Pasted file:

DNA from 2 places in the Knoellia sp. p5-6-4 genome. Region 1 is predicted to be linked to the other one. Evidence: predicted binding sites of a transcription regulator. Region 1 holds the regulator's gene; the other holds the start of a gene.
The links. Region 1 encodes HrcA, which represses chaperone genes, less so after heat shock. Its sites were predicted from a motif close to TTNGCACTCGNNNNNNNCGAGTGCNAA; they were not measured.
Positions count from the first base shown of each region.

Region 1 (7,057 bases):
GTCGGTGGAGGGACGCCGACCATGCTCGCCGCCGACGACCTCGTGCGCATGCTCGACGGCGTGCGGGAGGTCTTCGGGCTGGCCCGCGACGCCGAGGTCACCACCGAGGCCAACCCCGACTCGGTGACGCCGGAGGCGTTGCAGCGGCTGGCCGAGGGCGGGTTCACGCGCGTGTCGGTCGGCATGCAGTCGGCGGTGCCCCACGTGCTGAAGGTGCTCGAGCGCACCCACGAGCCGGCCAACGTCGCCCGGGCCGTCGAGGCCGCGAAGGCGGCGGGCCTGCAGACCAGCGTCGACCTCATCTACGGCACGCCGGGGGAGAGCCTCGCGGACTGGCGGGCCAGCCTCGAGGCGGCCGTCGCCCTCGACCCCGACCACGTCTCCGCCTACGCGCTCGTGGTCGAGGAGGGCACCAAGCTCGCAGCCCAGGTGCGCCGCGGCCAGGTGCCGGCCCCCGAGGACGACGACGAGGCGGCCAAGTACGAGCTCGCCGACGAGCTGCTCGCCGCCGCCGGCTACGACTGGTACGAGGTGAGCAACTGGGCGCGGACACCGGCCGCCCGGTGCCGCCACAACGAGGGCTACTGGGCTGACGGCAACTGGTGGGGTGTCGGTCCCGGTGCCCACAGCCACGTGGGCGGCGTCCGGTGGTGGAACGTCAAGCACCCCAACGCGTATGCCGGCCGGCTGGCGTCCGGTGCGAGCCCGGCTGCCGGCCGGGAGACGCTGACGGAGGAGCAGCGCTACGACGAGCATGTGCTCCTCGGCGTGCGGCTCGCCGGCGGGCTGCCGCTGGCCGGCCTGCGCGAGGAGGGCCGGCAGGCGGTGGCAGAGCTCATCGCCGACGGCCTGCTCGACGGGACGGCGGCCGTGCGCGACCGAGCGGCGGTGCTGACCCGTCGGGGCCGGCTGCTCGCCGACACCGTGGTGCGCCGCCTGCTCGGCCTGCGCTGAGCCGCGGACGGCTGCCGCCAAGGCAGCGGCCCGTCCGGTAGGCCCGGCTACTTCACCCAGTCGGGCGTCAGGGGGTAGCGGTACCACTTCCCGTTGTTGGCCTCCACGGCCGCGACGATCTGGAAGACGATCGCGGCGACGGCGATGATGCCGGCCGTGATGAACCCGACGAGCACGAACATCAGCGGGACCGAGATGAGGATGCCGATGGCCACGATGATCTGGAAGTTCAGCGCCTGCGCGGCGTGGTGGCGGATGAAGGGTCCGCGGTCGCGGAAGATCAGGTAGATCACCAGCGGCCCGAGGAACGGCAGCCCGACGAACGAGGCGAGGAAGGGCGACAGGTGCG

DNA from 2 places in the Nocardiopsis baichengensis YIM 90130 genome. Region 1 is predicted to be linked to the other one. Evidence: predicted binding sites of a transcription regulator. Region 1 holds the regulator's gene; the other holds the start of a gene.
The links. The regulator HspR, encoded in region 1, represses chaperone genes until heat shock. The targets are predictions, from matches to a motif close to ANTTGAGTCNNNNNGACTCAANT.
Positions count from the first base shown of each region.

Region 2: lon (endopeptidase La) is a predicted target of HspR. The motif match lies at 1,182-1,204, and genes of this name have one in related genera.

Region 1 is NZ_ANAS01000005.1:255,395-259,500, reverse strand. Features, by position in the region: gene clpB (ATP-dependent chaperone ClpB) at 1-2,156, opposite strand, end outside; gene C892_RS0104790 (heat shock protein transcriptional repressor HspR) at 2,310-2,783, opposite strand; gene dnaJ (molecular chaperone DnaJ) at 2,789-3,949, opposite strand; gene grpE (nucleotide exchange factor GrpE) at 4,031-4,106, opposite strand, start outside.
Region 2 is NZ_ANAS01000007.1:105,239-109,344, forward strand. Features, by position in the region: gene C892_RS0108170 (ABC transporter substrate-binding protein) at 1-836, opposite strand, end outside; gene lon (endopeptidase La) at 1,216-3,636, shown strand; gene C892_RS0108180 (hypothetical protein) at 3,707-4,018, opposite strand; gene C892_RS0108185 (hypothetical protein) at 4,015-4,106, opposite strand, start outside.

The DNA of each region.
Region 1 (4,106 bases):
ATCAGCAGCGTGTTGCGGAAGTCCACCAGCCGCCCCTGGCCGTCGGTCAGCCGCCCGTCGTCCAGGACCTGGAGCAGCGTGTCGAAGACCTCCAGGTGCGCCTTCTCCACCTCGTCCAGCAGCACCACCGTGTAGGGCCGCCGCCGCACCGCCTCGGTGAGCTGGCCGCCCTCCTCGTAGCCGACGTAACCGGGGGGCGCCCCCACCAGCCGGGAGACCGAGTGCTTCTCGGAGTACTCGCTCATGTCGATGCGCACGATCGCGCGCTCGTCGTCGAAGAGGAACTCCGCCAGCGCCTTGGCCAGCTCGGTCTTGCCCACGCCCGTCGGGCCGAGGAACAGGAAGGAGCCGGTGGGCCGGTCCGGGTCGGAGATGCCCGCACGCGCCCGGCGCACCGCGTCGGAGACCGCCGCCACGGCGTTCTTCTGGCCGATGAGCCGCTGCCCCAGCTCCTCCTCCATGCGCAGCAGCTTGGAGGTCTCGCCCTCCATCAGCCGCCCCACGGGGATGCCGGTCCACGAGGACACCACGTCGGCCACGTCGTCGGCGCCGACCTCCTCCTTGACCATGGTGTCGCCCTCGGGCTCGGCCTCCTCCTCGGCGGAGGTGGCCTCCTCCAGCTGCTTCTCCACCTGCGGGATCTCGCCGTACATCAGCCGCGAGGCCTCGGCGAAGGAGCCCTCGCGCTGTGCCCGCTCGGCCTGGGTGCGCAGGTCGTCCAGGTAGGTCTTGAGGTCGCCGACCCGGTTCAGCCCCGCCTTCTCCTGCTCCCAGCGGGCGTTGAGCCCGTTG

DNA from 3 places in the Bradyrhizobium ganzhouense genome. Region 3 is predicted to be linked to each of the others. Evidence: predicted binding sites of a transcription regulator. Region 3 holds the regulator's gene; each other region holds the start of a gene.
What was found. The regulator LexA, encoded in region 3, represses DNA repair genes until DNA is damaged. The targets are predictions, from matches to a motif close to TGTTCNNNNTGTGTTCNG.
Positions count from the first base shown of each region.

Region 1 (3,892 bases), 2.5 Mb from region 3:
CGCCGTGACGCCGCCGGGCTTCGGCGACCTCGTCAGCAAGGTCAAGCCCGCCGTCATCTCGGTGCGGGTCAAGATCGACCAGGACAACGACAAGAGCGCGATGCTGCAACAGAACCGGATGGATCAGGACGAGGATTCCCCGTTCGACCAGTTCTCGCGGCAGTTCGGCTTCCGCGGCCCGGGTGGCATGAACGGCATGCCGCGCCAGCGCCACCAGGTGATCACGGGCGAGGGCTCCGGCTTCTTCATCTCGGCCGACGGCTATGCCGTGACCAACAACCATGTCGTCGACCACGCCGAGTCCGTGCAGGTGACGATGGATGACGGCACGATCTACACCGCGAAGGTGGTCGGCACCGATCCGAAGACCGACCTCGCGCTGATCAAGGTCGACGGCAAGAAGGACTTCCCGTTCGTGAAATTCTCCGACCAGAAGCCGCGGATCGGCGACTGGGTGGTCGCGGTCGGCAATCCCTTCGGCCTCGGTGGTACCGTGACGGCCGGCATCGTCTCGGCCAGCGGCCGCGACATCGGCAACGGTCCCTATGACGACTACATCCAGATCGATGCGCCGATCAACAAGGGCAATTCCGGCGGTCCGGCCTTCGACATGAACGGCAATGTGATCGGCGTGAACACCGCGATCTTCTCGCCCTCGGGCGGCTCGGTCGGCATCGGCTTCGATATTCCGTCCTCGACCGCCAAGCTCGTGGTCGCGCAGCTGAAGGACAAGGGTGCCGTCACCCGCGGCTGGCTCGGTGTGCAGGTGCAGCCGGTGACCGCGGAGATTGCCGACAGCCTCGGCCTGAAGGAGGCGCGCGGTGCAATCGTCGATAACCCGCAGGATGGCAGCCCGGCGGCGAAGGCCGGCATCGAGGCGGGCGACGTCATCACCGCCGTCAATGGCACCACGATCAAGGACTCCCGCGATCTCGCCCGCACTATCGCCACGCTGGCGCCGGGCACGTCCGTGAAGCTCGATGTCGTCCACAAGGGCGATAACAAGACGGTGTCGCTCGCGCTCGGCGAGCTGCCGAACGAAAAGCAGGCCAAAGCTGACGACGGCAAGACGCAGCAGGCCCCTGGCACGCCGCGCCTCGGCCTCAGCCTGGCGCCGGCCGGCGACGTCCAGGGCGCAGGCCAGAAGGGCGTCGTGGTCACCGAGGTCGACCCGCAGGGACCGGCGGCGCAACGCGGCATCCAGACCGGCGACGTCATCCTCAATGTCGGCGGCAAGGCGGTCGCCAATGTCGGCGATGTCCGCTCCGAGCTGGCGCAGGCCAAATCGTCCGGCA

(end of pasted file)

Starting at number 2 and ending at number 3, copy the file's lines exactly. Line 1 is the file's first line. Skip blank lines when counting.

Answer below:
The links. Region 1 encodes HrcA, which represses chaperone genes, less so after heat shock. Its sites were predicted from a motif close to TTNGCACTCGNNNNNNNCGAGTGCNAA; they were not measured.
Positions count from the first base shown of each region.